Finally, let me once again thank our gracious sponsors:
My day started (as previously stated) by looking at Tomboy to see how easy it would be to port. I quickly discovered that it too depends on good old GTK#2 Mono.Addins.Gui, so I moved on to looking at that. There I saw that it uses Stetic for UI generation, and poked a bit around there seeing it how it might be converted. Eventually I realised that I really should make a small GTK#3 demo to learn how things work.
This lead further to me considering the fact that MonoDevelop does not know how to handle GTK#3, since it only has templates for GTK#2 and those templates assume you want to use Stetic to design the UI. I realised that a starter template for GTK#3 projects would probably be quite valuable, so that become my new goal for the day!
Presenting the MonoDevelop GTK#3 template:
It can be found on GitHub here and at the MonoDevelop add-in site here. Once it passes approval, I expect it to become available for download for all happy MonoDevelop users! (That is, the ones with GTK#3 on their system.)
The main goal for this hackfest is porting existing applications, but I feel it’s equally important to make it possible to create new applications, and now we have some basic tooling in place.
As usual, we must thank the sponsors for their generous contributions allowing this hackfest to happen:
After two days of hacking, I have made some significant progress! We have a super early alpha preview in development version of GTK3 Pinta, in which everything works except for minor stuff like toolbars, effects, addins, and the canvas.
There are four major pain points: One is that we use Mono.Addins.GUI for managing add-ins and that is still GTK2. The second is that we have a lot of advanced dockable, resizable widgets loaned from Monodevelop and lots of Stetic-generated UI, that are not very straightforward to translate to GTK3. The third is that the GDK drawing APIs are the one thing in GTK that has been changed the most and had the most stuff removed, and being a drawing program we depend a lot on this. Finally, the GTK Ruler widget has been removed completely from GTK, which complicates things for us since we will have to create a custom one.
So today I will probably focus on other stuff. Stephen Shaw and myself are both interested in Mono.Addins, so together with Andrea Gaita we will be looking into GTK#3-ising it so we’ll have building blocks in place. Also, since GNOME recently reorganised live.gnome.org to wiki.gnome.org, all of Tomboy’s wiki pages are borked and need fixing so I’ll do that. I’m also considering looking into seeing what Tomboy needs for GTK#3, since it has a lot less advanced UI.
As usual, we must thank the sponsors for their generous contributions allowing this hackfest to happen:
Here I am in my hotel room in the lovely city of Vienna, after en evening spent eating Chinese food together with lovely Open Source hackers. I’m looking forward to this week’s hacking!
Since add-ins for Pinta are more or less wrapped up (one or two small things to fix), most of this week will be about a new branch for Pinta, where we will try to port it to GTK#3. This is very exciting (not to mention scary) since GTK3 has been known to make a fair few breaking changes, and Pinta also has a good deal of generated GUI code. I’m a total beginner on GTK#3, and I’m slightly daunted by the task. But there can truly be no better place to get started on the task than in the company of other talented hackers, all working together towards the common goal of bringing Mono applications into a shiny new GTK3 future!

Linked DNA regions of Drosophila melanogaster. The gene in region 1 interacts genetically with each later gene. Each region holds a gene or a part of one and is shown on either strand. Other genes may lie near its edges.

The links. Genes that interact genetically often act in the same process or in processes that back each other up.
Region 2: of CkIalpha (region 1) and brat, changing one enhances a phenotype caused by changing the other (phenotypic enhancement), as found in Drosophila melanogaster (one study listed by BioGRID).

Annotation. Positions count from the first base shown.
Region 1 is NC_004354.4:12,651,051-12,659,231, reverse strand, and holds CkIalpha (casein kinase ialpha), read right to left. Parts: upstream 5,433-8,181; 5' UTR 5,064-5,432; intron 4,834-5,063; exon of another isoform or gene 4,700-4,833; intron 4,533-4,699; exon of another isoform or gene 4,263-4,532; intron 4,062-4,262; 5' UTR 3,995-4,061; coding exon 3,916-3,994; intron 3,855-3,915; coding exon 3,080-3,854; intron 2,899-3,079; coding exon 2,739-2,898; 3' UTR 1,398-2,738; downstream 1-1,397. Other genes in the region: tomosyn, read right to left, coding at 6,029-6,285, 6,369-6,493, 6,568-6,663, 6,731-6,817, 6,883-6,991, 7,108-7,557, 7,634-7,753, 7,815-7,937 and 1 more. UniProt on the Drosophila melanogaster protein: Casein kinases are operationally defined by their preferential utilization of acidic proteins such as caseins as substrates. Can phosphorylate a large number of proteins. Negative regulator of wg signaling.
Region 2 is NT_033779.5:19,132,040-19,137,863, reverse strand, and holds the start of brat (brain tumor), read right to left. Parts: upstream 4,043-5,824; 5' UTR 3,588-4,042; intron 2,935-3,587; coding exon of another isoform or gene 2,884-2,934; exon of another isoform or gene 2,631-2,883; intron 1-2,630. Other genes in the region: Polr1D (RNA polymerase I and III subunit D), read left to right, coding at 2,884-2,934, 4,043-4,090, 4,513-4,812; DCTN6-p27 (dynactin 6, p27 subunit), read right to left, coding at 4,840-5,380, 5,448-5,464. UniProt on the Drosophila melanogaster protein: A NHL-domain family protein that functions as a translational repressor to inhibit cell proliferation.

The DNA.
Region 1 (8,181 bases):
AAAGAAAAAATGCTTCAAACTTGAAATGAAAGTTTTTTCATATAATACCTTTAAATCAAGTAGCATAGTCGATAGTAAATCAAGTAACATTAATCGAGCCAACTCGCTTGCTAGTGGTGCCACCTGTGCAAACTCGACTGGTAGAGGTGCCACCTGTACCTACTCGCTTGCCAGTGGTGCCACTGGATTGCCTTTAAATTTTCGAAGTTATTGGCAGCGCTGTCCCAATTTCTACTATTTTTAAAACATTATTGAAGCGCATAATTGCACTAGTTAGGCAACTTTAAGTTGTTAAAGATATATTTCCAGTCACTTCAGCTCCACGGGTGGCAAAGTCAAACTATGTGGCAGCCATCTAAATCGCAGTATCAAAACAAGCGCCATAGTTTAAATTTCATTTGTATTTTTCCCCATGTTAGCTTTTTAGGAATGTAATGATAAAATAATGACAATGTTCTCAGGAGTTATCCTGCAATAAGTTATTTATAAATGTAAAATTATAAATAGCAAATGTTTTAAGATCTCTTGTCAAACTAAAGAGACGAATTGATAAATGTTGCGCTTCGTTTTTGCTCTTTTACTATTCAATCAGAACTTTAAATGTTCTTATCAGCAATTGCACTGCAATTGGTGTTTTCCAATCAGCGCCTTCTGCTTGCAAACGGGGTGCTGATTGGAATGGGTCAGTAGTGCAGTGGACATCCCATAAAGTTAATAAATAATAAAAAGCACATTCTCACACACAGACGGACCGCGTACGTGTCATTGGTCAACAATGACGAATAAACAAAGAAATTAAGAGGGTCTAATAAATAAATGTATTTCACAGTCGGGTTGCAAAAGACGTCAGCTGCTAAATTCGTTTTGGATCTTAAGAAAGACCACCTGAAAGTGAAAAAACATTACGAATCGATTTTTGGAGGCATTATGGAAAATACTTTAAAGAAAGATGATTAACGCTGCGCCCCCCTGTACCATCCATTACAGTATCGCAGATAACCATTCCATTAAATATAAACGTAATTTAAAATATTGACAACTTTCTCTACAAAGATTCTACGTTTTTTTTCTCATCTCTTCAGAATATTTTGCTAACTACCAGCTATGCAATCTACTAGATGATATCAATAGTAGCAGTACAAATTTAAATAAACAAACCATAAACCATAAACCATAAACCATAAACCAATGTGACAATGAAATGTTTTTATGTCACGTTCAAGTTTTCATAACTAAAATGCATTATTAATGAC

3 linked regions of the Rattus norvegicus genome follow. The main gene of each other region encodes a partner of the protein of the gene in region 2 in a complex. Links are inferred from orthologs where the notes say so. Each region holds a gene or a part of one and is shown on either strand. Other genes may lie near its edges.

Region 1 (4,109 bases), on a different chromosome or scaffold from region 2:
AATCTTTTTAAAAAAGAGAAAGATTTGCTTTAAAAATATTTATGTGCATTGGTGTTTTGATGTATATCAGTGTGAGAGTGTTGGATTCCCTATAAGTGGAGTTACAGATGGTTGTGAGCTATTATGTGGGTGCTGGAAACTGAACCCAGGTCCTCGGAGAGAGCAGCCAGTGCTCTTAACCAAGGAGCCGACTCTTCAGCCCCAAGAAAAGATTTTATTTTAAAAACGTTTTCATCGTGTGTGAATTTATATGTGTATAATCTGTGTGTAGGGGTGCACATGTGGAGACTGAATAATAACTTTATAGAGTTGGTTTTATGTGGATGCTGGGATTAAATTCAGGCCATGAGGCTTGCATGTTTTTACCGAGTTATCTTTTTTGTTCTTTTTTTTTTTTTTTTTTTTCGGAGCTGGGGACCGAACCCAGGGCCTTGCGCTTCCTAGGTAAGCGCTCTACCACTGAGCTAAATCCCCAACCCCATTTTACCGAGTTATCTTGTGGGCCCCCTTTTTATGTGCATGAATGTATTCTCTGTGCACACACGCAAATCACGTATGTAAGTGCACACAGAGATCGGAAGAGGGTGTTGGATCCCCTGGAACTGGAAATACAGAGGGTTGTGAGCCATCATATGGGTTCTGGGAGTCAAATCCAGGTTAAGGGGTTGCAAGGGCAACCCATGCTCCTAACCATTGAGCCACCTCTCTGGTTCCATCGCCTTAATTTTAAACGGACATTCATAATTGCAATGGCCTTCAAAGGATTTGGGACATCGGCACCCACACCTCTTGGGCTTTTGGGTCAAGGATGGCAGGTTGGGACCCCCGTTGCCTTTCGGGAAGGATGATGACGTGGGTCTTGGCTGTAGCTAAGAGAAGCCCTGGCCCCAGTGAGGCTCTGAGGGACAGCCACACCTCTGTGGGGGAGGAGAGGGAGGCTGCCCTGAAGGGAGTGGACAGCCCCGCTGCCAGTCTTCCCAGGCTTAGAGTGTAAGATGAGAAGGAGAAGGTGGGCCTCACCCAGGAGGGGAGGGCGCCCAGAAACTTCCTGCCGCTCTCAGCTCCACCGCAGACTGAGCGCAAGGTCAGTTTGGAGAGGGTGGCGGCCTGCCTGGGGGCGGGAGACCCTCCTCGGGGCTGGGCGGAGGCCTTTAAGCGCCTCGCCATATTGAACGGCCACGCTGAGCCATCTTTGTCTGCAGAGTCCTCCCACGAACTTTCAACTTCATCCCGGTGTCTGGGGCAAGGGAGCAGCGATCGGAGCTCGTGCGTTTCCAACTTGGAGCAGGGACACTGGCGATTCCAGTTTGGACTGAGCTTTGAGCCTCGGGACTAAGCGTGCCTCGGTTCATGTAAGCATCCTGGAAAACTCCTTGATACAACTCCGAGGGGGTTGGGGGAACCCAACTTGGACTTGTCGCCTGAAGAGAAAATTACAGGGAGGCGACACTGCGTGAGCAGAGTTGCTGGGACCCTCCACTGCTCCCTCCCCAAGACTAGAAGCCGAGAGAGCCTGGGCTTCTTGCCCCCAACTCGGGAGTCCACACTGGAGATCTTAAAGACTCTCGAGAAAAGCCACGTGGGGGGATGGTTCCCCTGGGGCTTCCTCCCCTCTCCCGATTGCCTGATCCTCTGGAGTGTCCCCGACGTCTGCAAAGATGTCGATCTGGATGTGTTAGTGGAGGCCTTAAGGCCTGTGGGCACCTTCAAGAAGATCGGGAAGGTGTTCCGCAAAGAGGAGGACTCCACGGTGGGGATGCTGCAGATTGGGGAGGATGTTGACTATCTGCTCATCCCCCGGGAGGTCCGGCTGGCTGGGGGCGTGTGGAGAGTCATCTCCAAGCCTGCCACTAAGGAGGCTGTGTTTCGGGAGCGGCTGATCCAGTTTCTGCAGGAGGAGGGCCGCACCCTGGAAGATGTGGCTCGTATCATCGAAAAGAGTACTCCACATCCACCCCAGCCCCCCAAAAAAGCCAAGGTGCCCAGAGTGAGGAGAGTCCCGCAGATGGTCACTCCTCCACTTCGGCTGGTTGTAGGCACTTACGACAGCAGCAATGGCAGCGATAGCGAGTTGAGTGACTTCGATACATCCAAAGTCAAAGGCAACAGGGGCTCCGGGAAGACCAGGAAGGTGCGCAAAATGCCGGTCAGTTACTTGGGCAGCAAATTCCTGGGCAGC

As usual, we must thank the sponsors for their generous contributions allowing this hackfest to happen:
At work, we have a project where an Android application depends on a Android library project for some theme files. The application project has a simple path to the library project, so they always have to be in the same position relative to each other. For reuseability the library project lives in its own Git repository. There are two possible ways of making this work on the both the local side and the server side:
One is to have the library project checked out as a submodule to the application project and make the path simply be the subfolder name. The advantage of this is that it will work equally well on the server (Jenkins) side and locally within a workspace. The disadvantage is that you can’t have more than one project using the library in our workspace, unless you modify the projects project.properties file. (Which quickly becomes a version control pain in the ass. It might be possible to modify local.properties instead, which I haven’t tested, but keeping machine-specific configs outside of version control also creeps me out.)
Now, I don’t know if this is Eclipse Best Practices, but I typically keep several Android projects in the same workspace since it makes it easier to jump between them when working. Therefore I prefer to have the library checked out as a top level project in the workspace, and all the projects referring to it have a path like “../TheLibrary”. This will, on the other hand, create problems for Jenkins when it checks out the project and then can’t find a folder in that location with the library. So I use the “Multiple SCMs” plugin to fetch both the application and the library, and set them up to checkout to separate directories within the build workspace. (Branches to build -> Advanced -> Local subdirectory for repo) Voila, we have recreated the essential parts of the Eclipse workspace and things will build happily without any differences between IDE and build server!
Right now managing Android libraries is quite difficult, and hopefully this will improve with the new Gradle based build system. Being able to package them in a binary format that you can drop into the project’s lib folder sounds like exactly the ticket for something that doesn’t change very often. Alternatively, I have been thinking about maybe setting up an inernal Maven repository to make things properly automagical!